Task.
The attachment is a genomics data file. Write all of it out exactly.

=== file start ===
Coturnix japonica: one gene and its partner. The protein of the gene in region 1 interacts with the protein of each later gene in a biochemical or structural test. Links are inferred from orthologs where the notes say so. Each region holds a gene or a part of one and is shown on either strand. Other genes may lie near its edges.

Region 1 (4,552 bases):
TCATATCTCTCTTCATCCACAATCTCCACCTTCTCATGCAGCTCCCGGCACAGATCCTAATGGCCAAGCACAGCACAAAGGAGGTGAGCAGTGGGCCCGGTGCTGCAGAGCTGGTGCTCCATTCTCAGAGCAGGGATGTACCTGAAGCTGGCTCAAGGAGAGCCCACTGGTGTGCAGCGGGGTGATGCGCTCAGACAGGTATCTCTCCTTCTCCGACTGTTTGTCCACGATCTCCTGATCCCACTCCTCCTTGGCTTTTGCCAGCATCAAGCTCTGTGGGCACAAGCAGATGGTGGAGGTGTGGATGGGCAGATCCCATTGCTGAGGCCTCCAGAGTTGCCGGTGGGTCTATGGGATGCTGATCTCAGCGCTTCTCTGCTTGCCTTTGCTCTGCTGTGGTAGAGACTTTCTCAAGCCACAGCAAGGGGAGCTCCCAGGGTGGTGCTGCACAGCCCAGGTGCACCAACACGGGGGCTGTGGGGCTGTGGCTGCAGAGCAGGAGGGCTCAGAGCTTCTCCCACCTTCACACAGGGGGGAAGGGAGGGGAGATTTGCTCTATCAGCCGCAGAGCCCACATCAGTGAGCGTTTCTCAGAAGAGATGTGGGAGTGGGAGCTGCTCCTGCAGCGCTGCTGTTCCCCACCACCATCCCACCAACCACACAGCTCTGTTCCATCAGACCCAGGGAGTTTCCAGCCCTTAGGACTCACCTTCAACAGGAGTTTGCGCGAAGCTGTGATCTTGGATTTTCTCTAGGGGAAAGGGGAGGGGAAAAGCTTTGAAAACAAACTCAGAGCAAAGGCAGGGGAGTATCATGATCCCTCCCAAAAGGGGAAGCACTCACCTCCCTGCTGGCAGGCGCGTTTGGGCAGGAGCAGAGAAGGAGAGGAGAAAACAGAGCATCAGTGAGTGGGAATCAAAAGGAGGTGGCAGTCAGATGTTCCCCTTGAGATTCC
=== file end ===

Coturnix japonica: one gene and its partner. The protein of the gene in region 1 interacts with the protein of each later gene in a biochemical or structural test. Links are inferred from orthologs where the notes say so. Each region holds a gene or a part of one and is shown on either strand. Other genes may lie near its edges.

Region 1 (4,552 bases):
TCATATCTCTCTTCATCCACAATCTCCACCTTCTCATGCAGCTCCCGGCACAGATCCTAATGGCCAAGCACAGCACAAAGGAGGTGAGCAGTGGGCCCGGTGCTGCAGAGCTGGTGCTCCATTCTCAGAGCAGGGATGTACCTGAAGCTGGCTCAAGGAGAGCCCACTGGTGTGCAGCGGGGTGATGCGCTCAGACAGGTATCTCTCCTTCTCCGACTGTTTGTCCACGATCTCCTGATCCCACTCCTCCTTGGCTTTTGCCAGCATCAAGCTCTGTGGGCACAAGCAGATGGTGGAGGTGTGGATGGGCAGATCCCATTGCTGAGGCCTCCAGAGTTGCCGGTGGGTCTATGGGATGCTGATCTCAGCGCTTCTCTGCTTGCCTTTGCTCTGCTGTGGTAGAGACTTTCTCAAGCCACAGCAAGGGGAGCTCCCAGGGTGGTGCTGCACAGCCCAGGTGCACCAACACGGGGGCTGTGGGGCTGTGGCTGCAGAGCAGGAGGGCTCAGAGCTTCTCCCACCTTCACACAGGGGGGAAGGGAGGGGAGATTTGCTCTATCAGCCGCAGAGCCCACATCAGTGAGCGTTTCTCAGAAGAGATGTGGGAGTGGGAGCTGCTCCTGCAGCGCTGCTGTTCCCCACCACCATCCCACCAACCACACAGCTCTGTTCCATCAGACCCAGGGAGTTTCCAGCCCTTAGGACTCACCTTCAACAGGAGTTTGCGCGAAGCTGTGATCTTGGATTTTCTCTAGGGGAAAGGGGAGGGGAAAAGCTTTGAAAACAAACTCAGAGCAAAGGCAGGGGAGTATCATGATCCCTCCCAAAAGGGGAAGCACTCACCTCCCTGCTGGCAGGCGCGTTTGGGCAGGAGCAGAGAAGGAGAGGAGAAAACAGAGCATCAGTGAGTGGGAATCAAAAGGAGGTGGCAGTCAGATGTTCCCCTTGAGATTCC